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article imageTeen bystander at Philly playground fight dies from gunshot wound

By Brett Wilkins     Apr 15, 2013 in Crime
Philadelphia - A popular student at a Philadelphia high school died after being shot by a gunman who opened fire during a playground fight.

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Bernard Jamal Scott, known to his classmates as BJ, wasn't involved in the Thursday afternoon altercation at Tustin Playground in the city's Overbrook neighborhood. The 17-year-old was one of many bystanders from nearby Overbrook High School who flocked to the playground to watch the fight.
"Everybody was following to watch a fight," a school staff member told the Philadelphia Inquirer. "They tweet each other, they get on Instagram-- fight, fight, fight."
Around 50 spectators had gathered at the playground when the fight took a deadly turn. When one of the fighters began to lose, two gunmen suddenly pulled pistols. Shots were fired into the crowd; three people were hit, including one of the suspected gunmen. Scott was struck in the stomach.
Local business owner Antoine Gardiner was sitting in his truck at a red light at the intersection of Lancaster Avenue and North 59th Street when he heard three gunshots fired in rapid succession. He then noticed Scott "hunched over all by himself." Gardiner put the seriously injured boy in the back of his truck and rushed toward the nearest hospital.
"Hold on, young buck, hold on, young fellow," Gardiner told the teen. "Just hold on, you're going to be OK, just hold on, keep breathing."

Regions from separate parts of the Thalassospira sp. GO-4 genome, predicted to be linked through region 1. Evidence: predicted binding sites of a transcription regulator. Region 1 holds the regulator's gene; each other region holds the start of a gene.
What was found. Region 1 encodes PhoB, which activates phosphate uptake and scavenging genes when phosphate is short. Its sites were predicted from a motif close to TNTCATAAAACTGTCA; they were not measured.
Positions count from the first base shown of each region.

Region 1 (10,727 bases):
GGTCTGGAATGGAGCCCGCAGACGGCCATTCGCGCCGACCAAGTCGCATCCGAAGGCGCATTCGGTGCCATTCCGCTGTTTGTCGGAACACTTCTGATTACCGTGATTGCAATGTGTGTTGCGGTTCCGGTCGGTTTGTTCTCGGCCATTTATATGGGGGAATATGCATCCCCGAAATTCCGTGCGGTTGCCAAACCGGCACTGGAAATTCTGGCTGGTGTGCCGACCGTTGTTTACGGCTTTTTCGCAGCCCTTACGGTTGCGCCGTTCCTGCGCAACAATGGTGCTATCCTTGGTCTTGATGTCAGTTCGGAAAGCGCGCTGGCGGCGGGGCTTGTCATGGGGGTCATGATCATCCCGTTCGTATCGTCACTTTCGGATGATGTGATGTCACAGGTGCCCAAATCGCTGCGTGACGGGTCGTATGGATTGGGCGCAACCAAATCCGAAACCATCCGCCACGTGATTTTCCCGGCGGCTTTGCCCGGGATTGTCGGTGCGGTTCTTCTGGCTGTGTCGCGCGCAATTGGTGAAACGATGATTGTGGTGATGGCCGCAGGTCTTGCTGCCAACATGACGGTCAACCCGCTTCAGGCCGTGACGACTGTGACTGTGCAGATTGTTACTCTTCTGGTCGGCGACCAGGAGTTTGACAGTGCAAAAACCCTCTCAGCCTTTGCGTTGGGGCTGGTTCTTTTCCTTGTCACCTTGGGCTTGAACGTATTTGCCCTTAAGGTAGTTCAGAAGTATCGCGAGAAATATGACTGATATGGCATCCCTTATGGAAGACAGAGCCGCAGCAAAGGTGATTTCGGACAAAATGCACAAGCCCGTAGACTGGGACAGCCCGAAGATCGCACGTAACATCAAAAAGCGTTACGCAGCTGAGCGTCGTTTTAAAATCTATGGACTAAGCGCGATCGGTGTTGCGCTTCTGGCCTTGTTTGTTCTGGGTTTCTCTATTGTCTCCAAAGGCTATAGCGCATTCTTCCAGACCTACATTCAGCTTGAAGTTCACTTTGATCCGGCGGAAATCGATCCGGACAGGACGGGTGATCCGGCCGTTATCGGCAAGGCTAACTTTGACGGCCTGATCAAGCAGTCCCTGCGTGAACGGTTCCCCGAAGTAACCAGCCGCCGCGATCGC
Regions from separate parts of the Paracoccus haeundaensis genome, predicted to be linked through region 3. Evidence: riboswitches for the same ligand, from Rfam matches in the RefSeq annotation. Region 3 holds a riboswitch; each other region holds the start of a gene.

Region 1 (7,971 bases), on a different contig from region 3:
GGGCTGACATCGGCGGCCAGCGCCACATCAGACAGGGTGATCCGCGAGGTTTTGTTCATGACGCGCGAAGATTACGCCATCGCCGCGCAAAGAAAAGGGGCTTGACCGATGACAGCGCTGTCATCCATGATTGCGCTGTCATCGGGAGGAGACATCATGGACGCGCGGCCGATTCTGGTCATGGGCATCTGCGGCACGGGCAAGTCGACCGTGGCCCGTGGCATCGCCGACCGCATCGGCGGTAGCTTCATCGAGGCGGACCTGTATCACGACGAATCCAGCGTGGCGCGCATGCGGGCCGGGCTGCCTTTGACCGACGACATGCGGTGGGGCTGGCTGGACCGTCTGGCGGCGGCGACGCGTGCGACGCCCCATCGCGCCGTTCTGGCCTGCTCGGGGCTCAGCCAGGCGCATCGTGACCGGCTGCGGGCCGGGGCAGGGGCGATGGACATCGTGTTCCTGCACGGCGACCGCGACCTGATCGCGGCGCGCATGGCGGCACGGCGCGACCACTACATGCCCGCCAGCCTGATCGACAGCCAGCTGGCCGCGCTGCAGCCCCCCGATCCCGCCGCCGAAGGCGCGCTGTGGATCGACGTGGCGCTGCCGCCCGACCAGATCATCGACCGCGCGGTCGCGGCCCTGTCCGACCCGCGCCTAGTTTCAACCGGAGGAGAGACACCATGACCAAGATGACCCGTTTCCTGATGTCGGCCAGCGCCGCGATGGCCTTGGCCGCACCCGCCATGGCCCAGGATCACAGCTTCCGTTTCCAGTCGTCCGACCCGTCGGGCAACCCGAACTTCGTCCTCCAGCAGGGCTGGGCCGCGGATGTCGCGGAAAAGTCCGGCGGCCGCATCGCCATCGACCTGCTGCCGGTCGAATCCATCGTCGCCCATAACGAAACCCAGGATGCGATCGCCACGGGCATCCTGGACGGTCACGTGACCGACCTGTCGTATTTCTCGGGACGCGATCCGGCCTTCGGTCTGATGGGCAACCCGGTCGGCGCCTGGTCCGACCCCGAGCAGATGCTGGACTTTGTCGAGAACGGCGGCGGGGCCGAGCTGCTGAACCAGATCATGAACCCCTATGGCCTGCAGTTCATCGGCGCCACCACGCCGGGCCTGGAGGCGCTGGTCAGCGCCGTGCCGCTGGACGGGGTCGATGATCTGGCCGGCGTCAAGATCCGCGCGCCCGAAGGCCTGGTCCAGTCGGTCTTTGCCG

Gardiner told the Inquirer that Scott couldn't respond. He was groaning loudly, breathing heavily and choking on blood as they arrived at Lankenau Medical Center, a little more than a mile from the site of the shooting. Scott died five hours later.
A 20-year-old man, Jaquan Jordan, was taken into police custody for questioning about the shooting. Jordan was identified as the shooter by Sharletta Ambey, who was driving by the playground with her grandson when she saw the fight about to break out.
"They were all just hyped up, screaming and yelling," Ambey told the Inquirer. "[Jordan] lifted his hand up and pulled out a gun and began to fire," she said, adding that he wasn't aiming the weapon but "just holding the gun and letting it go into the crowd."
Ambey said she got out of her car and tried to grab the gunman, but he fled up Lancaster Avenue. She then got back in her car and followed him.
"You might as well stop and turn yourself in," she reportedly shouted at Jordan from her car. "I saw what you did."
"He told me I need to mind my business before I get shot," Ambey told the Inquirer. After the suspect ran into a house on 60th Street, Ambey pointed him out to police, who later recovered a .22 caliber revolver and five spent shell casings.
Police are also questioning 18-year-old Stanley Postell, who is hospitalized after being grazed in the back during the shooting incident. Witnesses have identified Postell as one of the gunmen.
A 17-year-old boy was also hospitalized after being shot in the buttocks during the incident. Neither that teen nor either of the two suspected gunmen attend Overbrook.
Scott was described as a popular sophomore. He was enrolled in Overbrook's JROTC program and wanted to be a video game designer when he grew up. Friends said he was quick to lend a helping hand with school work. He was involved in his first serious romantic relationship.
His mother, Darshell Scott, told NBC 10 that she wanted Scott out of the Philadelphia school system.
"He was struggling. With the schools he was attending, I didn't believe they were actually trying to help him," she said.
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